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Tuesday, February 19, 2013

EQC customer satisfaction survey results

From the EQC website:

UMR Research has been commissioned by EQC to undertake a regular survey to determine the level of customer satisfaction with EQC’s claim handling process. 

  • The telephone survey targets claimants who had their claim settled in the previous month. (Claimants have the option to opt out of the sample.)
  • The analysis is undertaken at quarterly intervals.

Quarterly claimant satisfaction reports (quite lengthy) for the periods between April 2011 and September 2012 can be downloaded from here.  Each report covers a wide range of areas where performance was measured and assigns values to the quality of performance.

A check of the reports indicates the survey did not identify the respondent’s location, and so the results for earthquake claims were not broken down by claimant context. The consequence is the responses from those in the Red Zones, or TC3 areas, or the hills, are not separated out from those where damage was less severe or did not involve land problems. We don’t know how many from each category took part in the survey and how representative it is of the overall earthquake/EQC experience. This prevents investigation of how the quality service varied depending on the complexity of the claim. Such an approach inherently hides bad performance.

An interesting approach taken in the surveys is to compare satisfaction ratings against whether or not a claim was accepted. This can lead to the view that the grumpy ones were those who had their claim denied in some way. What isn’t clear is how many who had their claims declined had a legitimate complaint based on an incorrect decision.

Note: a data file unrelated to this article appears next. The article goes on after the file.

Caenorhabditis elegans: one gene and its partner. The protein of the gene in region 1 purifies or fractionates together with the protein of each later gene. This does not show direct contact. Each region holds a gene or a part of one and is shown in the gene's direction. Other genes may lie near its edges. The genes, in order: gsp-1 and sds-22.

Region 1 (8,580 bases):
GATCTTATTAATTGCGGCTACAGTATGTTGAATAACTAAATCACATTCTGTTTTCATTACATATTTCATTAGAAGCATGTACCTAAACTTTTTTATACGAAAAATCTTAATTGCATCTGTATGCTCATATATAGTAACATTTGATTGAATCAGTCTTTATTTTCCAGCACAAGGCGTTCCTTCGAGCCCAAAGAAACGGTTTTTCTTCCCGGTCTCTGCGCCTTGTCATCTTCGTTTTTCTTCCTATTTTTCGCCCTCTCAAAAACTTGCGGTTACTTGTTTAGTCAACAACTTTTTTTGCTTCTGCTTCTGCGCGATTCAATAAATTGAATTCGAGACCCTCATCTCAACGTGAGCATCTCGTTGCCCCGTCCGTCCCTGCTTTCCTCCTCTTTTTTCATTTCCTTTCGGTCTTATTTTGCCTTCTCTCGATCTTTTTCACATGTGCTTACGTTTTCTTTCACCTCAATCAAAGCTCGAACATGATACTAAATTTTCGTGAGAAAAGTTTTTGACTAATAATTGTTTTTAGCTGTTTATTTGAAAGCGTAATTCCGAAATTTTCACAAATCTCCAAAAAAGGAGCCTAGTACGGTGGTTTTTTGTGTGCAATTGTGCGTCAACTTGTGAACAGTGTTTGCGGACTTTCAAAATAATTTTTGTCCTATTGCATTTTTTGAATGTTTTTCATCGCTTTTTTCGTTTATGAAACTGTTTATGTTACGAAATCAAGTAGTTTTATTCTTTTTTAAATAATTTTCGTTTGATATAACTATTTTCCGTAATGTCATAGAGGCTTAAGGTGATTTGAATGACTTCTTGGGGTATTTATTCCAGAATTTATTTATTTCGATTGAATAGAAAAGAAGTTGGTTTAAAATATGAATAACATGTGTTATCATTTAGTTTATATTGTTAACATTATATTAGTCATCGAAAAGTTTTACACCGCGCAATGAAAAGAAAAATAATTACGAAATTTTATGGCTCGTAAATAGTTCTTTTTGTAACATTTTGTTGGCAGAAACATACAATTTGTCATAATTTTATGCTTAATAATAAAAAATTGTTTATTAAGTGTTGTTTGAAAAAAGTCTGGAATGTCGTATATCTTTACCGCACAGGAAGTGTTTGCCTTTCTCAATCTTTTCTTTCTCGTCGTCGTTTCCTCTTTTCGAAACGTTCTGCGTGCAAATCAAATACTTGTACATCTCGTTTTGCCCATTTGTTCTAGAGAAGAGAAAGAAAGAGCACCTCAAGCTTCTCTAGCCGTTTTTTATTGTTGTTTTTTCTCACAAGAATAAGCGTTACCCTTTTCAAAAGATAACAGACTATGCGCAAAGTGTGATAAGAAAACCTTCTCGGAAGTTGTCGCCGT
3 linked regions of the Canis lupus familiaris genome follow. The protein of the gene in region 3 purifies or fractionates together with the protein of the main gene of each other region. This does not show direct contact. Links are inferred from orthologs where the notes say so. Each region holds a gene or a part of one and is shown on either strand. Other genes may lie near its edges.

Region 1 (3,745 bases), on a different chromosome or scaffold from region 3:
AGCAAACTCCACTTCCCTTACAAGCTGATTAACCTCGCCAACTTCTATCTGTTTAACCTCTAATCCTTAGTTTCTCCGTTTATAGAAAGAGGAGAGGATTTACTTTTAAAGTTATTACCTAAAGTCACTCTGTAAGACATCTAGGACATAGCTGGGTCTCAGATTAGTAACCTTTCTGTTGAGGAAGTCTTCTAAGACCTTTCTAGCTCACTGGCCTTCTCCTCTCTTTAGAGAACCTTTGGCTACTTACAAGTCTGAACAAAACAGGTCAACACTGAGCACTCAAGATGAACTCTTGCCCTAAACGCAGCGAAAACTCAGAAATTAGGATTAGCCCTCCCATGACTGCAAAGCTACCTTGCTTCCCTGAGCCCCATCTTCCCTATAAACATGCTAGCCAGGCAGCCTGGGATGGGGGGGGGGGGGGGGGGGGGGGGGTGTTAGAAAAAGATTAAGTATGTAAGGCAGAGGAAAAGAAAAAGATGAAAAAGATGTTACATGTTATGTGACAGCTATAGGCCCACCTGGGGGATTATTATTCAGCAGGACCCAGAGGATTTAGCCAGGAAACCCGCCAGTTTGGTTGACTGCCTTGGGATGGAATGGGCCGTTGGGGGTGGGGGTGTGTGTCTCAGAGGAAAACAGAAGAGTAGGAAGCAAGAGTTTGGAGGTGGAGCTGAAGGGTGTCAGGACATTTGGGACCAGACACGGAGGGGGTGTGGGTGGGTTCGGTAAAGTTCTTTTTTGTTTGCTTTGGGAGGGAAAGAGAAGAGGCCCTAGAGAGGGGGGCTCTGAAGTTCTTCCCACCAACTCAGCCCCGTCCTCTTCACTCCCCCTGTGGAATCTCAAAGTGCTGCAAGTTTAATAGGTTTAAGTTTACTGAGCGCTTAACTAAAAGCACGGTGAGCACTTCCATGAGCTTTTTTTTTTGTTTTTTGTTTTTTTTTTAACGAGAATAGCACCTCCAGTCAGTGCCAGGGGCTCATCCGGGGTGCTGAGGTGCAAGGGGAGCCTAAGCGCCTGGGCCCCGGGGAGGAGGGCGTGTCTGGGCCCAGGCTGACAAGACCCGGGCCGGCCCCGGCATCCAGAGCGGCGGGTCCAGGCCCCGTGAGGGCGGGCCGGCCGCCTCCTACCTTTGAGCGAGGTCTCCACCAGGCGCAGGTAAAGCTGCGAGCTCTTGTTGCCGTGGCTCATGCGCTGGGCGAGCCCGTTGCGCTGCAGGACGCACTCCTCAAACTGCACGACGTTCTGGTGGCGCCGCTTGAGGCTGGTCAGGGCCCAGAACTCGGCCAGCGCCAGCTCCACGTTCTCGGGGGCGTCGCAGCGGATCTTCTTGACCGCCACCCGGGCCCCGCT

As with reading other such corporate material you need to prepare to have your view of reality seriously challenged.

From the introduction to the report for the period July to September 2012 (page 5)

2.2 Satisfaction with claims process
The highest level of satisfaction was for ‘The way EQC handled things when the claim was first made’ with 65% of claimants stating they were satisfied. This was followed by 62% of claimants expressing satisfaction for ‘The way the inspection was carried out’ and over half (54%) for ‘The overall quality of service delivery’.

2.3 Satisfaction with inspection process
The highest level of satisfaction (70%) was expressed for, ‘The attitude and approach of the people who inspected your property’ followed by ‘The thoroughness of the people who inspected your property’ (56%). The lowest level of satisfaction (45%) was expressed for ‘How well you were kept informed during the assessment process’.

2.5 Satisfaction with 0800 process
Half (50%) of claimants rang the 0800 number during the life of the claim. Of these, 71% agreed that staff were courteous and helpful. Fifty-seven percent agreed that it was easy to get through to someone to discuss their claim. Forty-eight percent agreed the person they spoke to was competent and knowledgeable and the same proportion agreed that the person they spoke to did what they said they would do. A further 36% thought that their questions were answered and they knew what would happen next.

In the April to June 2011 report we have the following (pages 5-6):

 

2.2 Most important aspects of claims process
While all aspects of the claims process were rated as important, the way the inspection was carried out was rated most important by 68% of claimants. This was followed by 52% who rated, ‘how the EQC handled things when the claim was first made’ as important, and 35% who rated ‘How the claim was processed,’ as important.

2.3 Satisfaction with inspection process
The highest level of satisfaction (72%) was expressed for, ‘The attitude and approach of the people who inspected your property.’ The lowest level of satisfaction (44%) was expressed for, ‘How well you were kept informed during the assessment process.’

2.5 Satisfaction with 0800 process
Fifty-eight percent of claimants rang the 0800 number during the life of the claim. Of these, 82% agreed that staff were courteous and helpful. Thirty percent agreed the person they spoke to was competent and knowledgeable. Forty-two percent agreed that the person they spoke to did what they said they would do. Thirty-nine percent agreed that it was easy to get through to someone to discuss their claim, while a quarter (26%) thought that their questions were answered and they knew what would happen next.

Clearly there is more to the reports than the bits above, however it does give an idea what information was being fed to the Government and why Minister Brownlee may have said some of the things he did.

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